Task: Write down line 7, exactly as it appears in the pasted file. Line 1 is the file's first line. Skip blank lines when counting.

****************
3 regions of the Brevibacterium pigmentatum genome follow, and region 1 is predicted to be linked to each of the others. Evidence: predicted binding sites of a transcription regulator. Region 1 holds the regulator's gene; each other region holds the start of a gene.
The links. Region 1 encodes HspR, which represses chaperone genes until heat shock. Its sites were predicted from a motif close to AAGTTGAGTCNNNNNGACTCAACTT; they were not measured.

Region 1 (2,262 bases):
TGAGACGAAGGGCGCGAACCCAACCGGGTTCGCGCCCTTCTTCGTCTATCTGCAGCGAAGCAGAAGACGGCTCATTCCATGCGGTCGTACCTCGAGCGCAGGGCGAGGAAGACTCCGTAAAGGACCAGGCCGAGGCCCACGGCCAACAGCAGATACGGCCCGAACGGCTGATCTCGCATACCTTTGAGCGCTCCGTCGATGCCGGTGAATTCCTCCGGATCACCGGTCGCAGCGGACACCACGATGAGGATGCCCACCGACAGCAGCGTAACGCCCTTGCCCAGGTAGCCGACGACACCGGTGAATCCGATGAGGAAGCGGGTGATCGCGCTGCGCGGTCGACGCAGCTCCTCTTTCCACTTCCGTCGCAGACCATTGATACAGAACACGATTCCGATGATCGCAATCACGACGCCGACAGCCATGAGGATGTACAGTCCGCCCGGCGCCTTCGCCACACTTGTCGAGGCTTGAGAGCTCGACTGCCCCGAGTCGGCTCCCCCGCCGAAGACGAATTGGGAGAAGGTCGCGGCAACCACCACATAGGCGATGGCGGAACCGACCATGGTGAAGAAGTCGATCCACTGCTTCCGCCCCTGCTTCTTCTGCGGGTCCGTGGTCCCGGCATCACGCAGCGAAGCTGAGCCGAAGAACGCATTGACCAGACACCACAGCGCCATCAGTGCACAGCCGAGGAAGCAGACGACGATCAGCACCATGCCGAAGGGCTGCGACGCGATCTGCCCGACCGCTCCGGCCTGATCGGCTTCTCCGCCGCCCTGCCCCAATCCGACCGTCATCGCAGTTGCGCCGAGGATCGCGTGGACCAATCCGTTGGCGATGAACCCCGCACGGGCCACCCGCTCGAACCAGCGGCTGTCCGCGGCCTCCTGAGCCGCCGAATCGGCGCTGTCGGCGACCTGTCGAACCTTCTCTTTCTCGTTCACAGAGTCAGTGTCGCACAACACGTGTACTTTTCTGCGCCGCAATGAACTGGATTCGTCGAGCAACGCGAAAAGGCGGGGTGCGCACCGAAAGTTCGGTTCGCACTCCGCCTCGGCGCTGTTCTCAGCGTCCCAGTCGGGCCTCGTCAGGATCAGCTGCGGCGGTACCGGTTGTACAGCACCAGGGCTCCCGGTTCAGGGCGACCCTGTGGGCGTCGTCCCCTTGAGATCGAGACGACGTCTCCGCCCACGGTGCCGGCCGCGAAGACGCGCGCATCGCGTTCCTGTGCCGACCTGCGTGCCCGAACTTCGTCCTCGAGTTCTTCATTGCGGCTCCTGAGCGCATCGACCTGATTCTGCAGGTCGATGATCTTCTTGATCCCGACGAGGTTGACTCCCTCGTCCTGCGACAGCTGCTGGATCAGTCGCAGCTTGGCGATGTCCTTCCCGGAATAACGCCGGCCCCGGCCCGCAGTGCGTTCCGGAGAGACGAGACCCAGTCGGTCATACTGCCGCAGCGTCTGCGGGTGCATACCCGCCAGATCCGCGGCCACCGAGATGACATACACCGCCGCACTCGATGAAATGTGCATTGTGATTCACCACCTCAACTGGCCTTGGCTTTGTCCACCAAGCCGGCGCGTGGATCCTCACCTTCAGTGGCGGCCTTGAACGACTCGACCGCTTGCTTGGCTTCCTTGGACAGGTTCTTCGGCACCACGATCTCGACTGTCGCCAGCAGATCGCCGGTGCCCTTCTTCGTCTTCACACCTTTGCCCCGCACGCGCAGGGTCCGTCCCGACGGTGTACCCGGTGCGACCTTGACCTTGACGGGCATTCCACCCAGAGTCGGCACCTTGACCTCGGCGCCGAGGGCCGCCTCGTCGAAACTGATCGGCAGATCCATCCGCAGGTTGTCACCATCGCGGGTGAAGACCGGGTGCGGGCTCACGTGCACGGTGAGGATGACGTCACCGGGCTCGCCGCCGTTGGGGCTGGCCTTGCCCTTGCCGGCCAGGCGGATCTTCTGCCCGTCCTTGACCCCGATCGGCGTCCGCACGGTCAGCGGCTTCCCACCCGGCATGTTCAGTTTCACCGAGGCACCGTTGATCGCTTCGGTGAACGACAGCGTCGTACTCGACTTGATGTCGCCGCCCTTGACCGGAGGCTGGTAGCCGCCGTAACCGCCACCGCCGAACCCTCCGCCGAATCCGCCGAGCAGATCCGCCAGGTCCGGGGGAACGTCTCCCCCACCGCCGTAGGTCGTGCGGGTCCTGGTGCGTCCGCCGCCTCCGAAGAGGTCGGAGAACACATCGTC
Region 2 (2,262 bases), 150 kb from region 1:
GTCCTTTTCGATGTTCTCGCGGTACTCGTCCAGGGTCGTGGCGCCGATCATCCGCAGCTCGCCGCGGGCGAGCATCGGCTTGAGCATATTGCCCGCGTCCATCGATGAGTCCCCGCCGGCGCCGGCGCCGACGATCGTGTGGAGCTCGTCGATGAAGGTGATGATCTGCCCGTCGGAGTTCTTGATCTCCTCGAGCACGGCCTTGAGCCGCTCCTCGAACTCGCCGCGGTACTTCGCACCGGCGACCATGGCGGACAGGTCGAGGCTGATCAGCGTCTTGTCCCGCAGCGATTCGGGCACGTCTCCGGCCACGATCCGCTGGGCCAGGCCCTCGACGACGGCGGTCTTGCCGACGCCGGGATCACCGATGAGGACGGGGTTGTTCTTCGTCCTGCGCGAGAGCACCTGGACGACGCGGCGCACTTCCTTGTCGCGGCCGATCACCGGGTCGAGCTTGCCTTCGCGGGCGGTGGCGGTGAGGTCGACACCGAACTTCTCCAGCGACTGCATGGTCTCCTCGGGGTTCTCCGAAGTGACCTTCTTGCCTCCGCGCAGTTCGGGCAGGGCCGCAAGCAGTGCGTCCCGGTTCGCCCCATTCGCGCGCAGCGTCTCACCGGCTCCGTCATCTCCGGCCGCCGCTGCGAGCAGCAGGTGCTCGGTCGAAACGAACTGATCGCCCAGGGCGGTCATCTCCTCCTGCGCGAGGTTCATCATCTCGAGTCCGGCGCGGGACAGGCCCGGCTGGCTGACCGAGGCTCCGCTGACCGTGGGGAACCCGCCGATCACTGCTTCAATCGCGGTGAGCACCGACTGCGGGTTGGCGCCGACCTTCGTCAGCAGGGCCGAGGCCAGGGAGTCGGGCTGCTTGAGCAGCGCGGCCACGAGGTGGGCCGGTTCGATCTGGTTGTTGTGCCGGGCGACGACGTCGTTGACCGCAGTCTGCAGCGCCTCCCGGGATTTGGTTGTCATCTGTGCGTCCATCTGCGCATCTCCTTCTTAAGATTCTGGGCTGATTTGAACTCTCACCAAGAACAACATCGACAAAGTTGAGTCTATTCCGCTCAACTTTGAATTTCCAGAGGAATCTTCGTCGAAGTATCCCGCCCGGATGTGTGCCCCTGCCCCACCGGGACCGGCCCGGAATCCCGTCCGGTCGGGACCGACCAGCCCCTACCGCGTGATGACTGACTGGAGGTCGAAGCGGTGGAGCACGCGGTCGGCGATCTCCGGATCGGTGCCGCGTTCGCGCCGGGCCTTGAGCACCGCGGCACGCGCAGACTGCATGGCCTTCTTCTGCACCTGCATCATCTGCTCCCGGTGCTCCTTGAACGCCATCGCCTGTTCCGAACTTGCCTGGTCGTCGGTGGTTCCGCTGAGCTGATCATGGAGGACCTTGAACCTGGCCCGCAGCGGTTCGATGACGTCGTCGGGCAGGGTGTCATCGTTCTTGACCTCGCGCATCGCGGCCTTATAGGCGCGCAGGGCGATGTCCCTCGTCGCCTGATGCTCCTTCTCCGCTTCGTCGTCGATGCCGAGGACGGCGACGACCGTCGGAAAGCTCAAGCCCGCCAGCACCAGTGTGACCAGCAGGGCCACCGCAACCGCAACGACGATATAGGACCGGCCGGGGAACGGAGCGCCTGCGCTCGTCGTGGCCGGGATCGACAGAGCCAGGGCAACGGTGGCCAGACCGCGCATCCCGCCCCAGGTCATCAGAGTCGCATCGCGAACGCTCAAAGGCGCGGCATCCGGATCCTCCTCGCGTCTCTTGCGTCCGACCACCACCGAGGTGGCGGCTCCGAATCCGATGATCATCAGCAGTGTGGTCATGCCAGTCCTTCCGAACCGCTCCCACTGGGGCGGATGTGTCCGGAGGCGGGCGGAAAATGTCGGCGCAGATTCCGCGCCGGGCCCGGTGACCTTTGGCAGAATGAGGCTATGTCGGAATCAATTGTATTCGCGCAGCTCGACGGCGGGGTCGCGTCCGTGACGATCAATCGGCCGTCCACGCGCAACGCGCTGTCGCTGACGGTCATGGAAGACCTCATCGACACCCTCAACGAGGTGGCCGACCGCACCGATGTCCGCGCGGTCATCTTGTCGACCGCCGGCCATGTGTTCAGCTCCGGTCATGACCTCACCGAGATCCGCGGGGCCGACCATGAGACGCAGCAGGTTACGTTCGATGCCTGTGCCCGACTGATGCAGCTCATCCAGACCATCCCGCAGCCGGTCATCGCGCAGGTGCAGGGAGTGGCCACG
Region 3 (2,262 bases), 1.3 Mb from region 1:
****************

Region 3 (2,262 bases), 1.3 Mb from region 1: